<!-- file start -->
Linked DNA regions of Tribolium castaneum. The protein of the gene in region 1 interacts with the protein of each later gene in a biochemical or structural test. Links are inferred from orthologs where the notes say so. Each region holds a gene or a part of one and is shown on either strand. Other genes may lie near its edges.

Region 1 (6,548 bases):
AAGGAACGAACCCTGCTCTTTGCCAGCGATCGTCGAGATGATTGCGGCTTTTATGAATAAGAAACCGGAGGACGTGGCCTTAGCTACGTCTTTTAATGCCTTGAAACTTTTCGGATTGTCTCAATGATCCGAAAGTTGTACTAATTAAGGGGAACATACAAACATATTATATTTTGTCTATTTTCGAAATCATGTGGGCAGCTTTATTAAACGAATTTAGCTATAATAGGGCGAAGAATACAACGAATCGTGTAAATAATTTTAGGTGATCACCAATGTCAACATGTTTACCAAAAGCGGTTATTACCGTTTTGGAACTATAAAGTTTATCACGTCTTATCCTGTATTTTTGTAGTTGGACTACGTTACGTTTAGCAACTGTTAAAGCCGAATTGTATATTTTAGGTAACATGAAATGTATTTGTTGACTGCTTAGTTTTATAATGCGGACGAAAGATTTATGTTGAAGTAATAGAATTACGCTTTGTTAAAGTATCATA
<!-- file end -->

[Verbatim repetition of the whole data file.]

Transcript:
Linked DNA regions of Tribolium castaneum. The protein of the gene in region 1 interacts with the protein of each later gene in a biochemical or structural test. Links are inferred from orthologs where the notes say so. Each region holds a gene or a part of one and is shown on either strand. Other genes may lie near its edges.

Region 1 (6,548 bases):
AAGGAACGAACCCTGCTCTTTGCCAGCGATCGTCGAGATGATTGCGGCTTTTATGAATAAGAAACCGGAGGACGTGGCCTTAGCTACGTCTTTTAATGCCTTGAAACTTTTCGGATTGTCTCAATGATCCGAAAGTTGTACTAATTAAGGGGAACATACAAACATATTATATTTTGTCTATTTTCGAAATCATGTGGGCAGCTTTATTAAACGAATTTAGCTATAATAGGGCGAAGAATACAACGAATCGTGTAAATAATTTTAGGTGATCACCAATGTCAACATGTTTACCAAAAGCGGTTATTACCGTTTTGGAACTATAAAGTTTATCACGTCTTATCCTGTATTTTTGTAGTTGGACTACGTTACGTTTAGCAACTGTTAAAGCCGAATTGTATATTTTAGGTAACATGAAATGTATTTGTTGACTGCTTAGTTTTATAATGCGGACGAAAGATTTATGTTGAAGTAATAGAATTACGCTTTGTTAAAGTATCATA